2012 AIME I Problem #5

 

Problem: Let B be the set of all binary integers that can be written using exactly 5 zeros and 8 ones where leading zeros are allowed. If all possible subtractions are performed in which one element of B is subtracted from another, find the number of times the answer 1 is obtained.

First note that it is impossible to just have the two numbers end in a 1 and a 0. This is because we have an uneven number of 1's and 0's remaining, and they can not cancel each other out to make 0. Thus, we need to add constraints to these numbers in order to achieve the task. Next note that 10_2-1_2=1_2, so an option is to force the two numbers to end in 10 and 01. This works, because now we have an even number of zeros and ones distributed among the remaining digits of the two binary integers.

Thus, when we place the integers as explained, we have 4 0s and 7 1s to distribute among the remaining 11 digits of either number. (We say either because we we will then place the digits of the other integer to match up with the digits of the first integer) Thus we can say that we are choosing 4 places out of 11 spots to put the four 1's we need to complete the requirements, and we have \displaystyle\binom{11}{4}=\boxed{330} ways to arrange the digits.

An example of two integers that work is

\setlength{\tabcolsep}{0.5mm}\begin{array}{cccccccccccccc}\\&1&0&0&1&0&0&1&0&0&1&...

Notice that 10 and 01 are the last two digits for these integers, and all the other digits match up so that they cancel when subtracted.

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Problem:

Let B be the set of all binary integers that can be written using exactly 5 zeros and 8 ones where leading zeros are allowed. If all possible subtractions are performed in which one element of B is subtracted from another, find the number of times the answer 1 is obtained.

Solution:

First note that it is impossible to just have the two numbers end in a 1 and a 0. This is because we have an uneven number of 1's and 0's remaining, and they can not cancel each other out to make 0. Thus, we need to add constraints to these numbers in order to achieve the task. Next note that 10_2-1_2=1_2, so an option is to force the two numbers to end in 10 and 01. This works, because now we have an even number of zeros and ones distributed among the remaining digits of the two binary integers.

Thus, when we place the integers as explained, we have 4 0s and 7 1s to distribute among the remaining 11 digits of either number. (We say either because we we will then place the digits of the other integer to match up with the digits of the first integer) Thus we can say that we are choosing 4 places out of 11 spots to put the four 1's we need to complete the requirements, and we have \displaystyle\binom{11}{4}=\boxed{330} ways to arrange the digits.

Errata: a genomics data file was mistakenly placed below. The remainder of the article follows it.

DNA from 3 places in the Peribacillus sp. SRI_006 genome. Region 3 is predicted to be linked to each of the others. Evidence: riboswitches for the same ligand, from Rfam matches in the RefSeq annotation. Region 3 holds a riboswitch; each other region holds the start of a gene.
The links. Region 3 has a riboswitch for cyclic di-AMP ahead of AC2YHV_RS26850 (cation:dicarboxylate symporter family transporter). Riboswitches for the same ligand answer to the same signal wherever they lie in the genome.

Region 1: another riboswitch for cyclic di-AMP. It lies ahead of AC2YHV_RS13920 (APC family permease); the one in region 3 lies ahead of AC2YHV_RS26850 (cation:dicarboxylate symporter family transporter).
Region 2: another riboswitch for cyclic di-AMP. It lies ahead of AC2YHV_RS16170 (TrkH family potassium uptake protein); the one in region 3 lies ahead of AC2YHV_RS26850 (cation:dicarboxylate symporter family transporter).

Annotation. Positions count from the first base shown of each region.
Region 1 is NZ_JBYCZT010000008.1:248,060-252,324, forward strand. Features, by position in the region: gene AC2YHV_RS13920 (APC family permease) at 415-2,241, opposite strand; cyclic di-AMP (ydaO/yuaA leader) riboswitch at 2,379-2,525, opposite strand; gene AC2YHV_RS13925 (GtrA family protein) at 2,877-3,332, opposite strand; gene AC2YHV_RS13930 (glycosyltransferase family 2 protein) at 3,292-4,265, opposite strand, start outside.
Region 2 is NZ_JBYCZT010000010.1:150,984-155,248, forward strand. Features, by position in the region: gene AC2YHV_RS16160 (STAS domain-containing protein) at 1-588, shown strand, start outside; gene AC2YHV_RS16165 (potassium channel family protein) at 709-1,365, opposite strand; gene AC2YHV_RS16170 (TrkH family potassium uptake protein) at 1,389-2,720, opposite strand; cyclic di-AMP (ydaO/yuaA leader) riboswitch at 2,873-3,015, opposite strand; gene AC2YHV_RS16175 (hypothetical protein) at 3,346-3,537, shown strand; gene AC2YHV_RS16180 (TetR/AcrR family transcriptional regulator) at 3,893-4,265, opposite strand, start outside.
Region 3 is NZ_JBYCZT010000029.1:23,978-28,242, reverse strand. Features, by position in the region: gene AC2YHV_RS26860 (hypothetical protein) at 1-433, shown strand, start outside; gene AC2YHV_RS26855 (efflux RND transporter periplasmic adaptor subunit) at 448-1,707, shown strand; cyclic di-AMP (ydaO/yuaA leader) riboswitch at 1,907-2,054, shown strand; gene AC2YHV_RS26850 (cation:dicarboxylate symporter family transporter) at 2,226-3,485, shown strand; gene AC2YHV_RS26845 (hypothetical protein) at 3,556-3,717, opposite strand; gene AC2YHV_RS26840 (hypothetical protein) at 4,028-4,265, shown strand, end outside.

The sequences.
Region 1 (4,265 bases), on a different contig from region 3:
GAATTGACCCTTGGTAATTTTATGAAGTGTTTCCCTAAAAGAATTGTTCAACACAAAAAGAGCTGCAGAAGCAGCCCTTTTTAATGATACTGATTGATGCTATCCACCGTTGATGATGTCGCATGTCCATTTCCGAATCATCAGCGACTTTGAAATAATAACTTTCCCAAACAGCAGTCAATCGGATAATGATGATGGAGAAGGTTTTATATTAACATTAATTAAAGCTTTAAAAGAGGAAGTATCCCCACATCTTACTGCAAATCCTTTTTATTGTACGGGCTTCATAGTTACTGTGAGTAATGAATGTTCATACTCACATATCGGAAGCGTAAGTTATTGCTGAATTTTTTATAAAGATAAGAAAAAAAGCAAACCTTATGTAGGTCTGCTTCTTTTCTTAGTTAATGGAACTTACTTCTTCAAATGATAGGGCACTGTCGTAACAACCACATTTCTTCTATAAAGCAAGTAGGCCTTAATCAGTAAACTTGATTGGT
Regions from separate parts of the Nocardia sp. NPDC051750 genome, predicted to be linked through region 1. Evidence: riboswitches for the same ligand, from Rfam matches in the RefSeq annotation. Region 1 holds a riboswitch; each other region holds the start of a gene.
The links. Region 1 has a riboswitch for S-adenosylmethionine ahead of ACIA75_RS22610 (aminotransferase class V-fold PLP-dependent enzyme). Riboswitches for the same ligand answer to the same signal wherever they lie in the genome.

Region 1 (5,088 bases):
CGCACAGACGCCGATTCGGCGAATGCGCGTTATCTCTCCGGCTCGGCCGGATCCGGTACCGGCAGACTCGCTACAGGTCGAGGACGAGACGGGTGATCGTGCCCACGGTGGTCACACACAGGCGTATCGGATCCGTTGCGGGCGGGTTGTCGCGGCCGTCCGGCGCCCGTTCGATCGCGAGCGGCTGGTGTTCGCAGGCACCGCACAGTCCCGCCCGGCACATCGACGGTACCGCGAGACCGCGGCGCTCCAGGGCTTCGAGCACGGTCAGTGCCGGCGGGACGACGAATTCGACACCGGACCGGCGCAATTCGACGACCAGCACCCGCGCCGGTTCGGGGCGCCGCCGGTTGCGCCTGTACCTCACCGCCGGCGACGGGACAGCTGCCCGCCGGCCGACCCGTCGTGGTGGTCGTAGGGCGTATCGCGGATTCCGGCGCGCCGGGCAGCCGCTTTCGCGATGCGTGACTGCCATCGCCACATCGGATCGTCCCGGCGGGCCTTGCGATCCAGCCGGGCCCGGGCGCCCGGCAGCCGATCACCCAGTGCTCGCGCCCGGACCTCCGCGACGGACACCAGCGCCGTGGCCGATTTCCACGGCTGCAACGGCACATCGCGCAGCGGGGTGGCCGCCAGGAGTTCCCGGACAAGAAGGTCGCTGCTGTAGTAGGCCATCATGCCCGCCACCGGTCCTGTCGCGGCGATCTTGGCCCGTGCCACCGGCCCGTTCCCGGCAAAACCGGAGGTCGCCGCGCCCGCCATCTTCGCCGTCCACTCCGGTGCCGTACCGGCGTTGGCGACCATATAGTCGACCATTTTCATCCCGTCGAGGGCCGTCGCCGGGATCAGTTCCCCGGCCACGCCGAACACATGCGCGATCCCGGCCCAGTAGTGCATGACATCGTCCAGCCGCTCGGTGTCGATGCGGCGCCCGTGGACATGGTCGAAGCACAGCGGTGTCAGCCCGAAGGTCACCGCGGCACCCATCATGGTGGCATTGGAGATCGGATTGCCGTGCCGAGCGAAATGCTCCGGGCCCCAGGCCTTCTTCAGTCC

An example of two integers that work is

\setlength{\tabcolsep}{0.5mm}\begin{array}{cccccccccccccc}\\&1&0&0&1&0&0&1&0&0&1&...

Notice that 10 and 01 are the last two digits for these integers, and all the other digits match up so that they cancel when subtracted.

Posted on by djmathman | Leave a comment

2012 AIME I Problem #5

Problem: Let B be the set of all binary integers that can be written using exactly 5 zeros and 8 ones where leading zeros are allowed. If all possible subtractions are performed in which one element of B is subtracted from another, find the number of times the answer 1 is obtained.
 
First note that it is impossible to just have the two numbers end in a 1 and a 0. This is because we have an uneven number of 1's and 0's remaining, and they can not cancel each other out to make 0. Thus, we need to add constraints to these numbers in order to achieve the task. Next note that 10_2-1_2=1_2, so an option is to force the two numbers to end in 10 and 01. This works, because now we have an even number of zeros and ones distributed among the remaining digits of the two binary integers.

Thus, when we place the integers as explained, we have 4 0s and 7 1s to distribute among the remaining 11 digits of either number. (We say either because we we will then place the digits of the other integer to match up with the digits of the first integer) Thus we can say that we are choosing 4 places out of 11 spots to put the four 1's we need to complete the requirements, and we have \displaystyle\binom{11}{4}=\boxed{330} ways to arrange the digits.

An example of two integers that work is

\setlength{\tabcolsep}{0.5mm}\begin{array}{cccccccccccccc}\\&1&0&0&1&0&0&1&0&0&1&...

Notice that 10 and 01 are the last two digits for these integers, and all the other digits match up so that they cancel when subtracted.

Posted in Uncategorized | Leave a comment

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